Main story by Pat Raia as published on TheHorse.com
“Good and Bad News. Good News, the abuser will no longer be in charge of the care, or lack of care, of the former wild horses. They will be fed, with your help, assessed and adopted out. Bad News, there will be a time limit, allegedly, of December 1 where remaining horses will be auctioned off and that is when the kill buyers will circle and attempt to make a quick, bloody buck by selling the horses off to slaughter.
Yesterday, a letter allegedly from the State’s Attorney, Steve Aberle was circulated among the advocacy, it’s validity has yet to be verified but the sources have been trustworthy in the past:
The horses will not be returned to Karen without adequate guarantees that there will be adequate food, care, shelter and funds to maintain the horses. This means that many or all of the horses will probably have to be adopted or sold at auction. Dewey County and Ziebach County are not in a position to provide for long term care of the horses.
Any animals that are not adopted will be sold at auction. This means that they will probably be purchased by those that will take the horses to slaughter. We would prefer to not see this happen, so the Dewey County Sheriff is keeping a list o f people who are willing to adopt some of the horses. If you or your organization is interested in preventing some of the horses from going to auction, I would encourage you to contact the Dewey County Sheriff to let him know that you are interested in adopting horses if we reach that point.
The deadline for completing adoptions and proceeding to auction is December 1, 2016, so this does not leave a lot of time for those who want to adopt to step forward.Steve
It is imperative that the horses be fed and there are several agencies/organizations set up to do so, likewise there are sanctuaries working in the background to find homes for the horses in question. Please stay tuned, your help will be needed.” ~ R.T.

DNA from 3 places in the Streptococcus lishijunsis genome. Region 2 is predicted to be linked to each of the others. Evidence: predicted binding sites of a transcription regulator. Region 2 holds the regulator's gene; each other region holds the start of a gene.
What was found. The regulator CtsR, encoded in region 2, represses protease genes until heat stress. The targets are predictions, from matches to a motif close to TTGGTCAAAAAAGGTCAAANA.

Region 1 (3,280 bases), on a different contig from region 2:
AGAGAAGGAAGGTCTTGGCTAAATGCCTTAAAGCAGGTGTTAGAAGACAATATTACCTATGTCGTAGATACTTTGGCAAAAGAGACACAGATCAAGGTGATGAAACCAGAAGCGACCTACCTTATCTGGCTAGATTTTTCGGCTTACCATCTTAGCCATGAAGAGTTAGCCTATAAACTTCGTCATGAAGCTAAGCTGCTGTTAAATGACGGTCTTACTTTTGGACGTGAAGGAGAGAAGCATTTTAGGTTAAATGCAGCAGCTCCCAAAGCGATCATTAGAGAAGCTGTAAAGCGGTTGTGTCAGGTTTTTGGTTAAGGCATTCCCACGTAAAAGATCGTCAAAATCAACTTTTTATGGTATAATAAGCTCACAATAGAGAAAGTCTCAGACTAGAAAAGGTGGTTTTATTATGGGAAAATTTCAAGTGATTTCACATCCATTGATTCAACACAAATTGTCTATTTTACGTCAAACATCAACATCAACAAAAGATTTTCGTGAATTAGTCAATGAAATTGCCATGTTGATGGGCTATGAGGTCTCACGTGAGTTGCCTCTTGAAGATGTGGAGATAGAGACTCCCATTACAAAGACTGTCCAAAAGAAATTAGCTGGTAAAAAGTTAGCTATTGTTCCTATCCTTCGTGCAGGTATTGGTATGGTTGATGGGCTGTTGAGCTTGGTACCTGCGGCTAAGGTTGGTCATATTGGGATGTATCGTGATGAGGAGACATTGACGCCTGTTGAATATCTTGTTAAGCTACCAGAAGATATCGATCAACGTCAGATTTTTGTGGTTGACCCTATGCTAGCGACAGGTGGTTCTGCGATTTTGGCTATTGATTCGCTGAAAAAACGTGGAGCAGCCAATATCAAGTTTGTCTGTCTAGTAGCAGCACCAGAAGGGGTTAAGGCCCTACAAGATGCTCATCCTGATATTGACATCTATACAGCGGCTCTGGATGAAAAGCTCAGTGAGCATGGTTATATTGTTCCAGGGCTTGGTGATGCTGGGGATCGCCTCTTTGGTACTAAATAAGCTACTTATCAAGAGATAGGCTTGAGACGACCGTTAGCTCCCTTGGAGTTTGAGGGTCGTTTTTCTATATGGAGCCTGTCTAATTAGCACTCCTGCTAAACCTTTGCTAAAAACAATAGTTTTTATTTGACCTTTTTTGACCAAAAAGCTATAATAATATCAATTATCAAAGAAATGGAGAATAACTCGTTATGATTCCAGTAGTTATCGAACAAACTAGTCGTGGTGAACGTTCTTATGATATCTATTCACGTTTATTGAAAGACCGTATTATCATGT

“Sussman voluntarily agreed to the impoundment, court records said…”
Authorities in two South Dakota counties have impounded hundreds of horses residing at a wild horse sanctuary operated by the International Society for the Protection of Mustangs and Burros (ISPMB). The impoundment is part of an ongoing investigation into allegations of maltreatment at the facility.
Earlier this month former ISPMB employee Colleen Burns accused sanctuary operator Karen Sussman of maltreating horses at the facility and alleged that 30 animals had died of malnutrition. Sussman denied the accusations.
A representative for the Dewey County, South Dakota, Sheriff’s Department said an investigation was underway.
On Oct. 11, Dewey County State’s Attorney Steven Aberle and Ziebach County State’s Attorney Cheryl Laurenz-Bigue appeared before Circuit Court Judge Jerome Eckrich to request that the mustangs, burros, and other horses at the sanctuary be placed in the care of county law enforcement authorities, court records said.
Eckrich ruled that there was “good cause for the immediate impoundment of all” equids at the facility and ordered the animals living at ISPMB be immediately placed in the custody of both counties’ law enforcement agencies.
“The animals were placed in the care of the Dewey and Ziebach counties sheriffs’ departments because ISPBM was located in the two counties,” Aberle said.
Sussman voluntarily agreed to the impoundment, court records said.
Eckrich’s order states that the animals will continue to reside on ISPMB property, but Sussman will be relieved of their care.
“The Dewey County and Ziebach County Sheriffs shall purchase sufficient (feed) for said animals and shall employ any and all persons and equipment they determine necessary for the care for said animals,” court records said.
Sussman was unavailable for comment.
Aberle said the exact number of horses in the impounded herd remains unknown, pending an assessment.
“The (animals’) condition is also being assessed,” Aberle said.
No charges have been filed in the case, he said.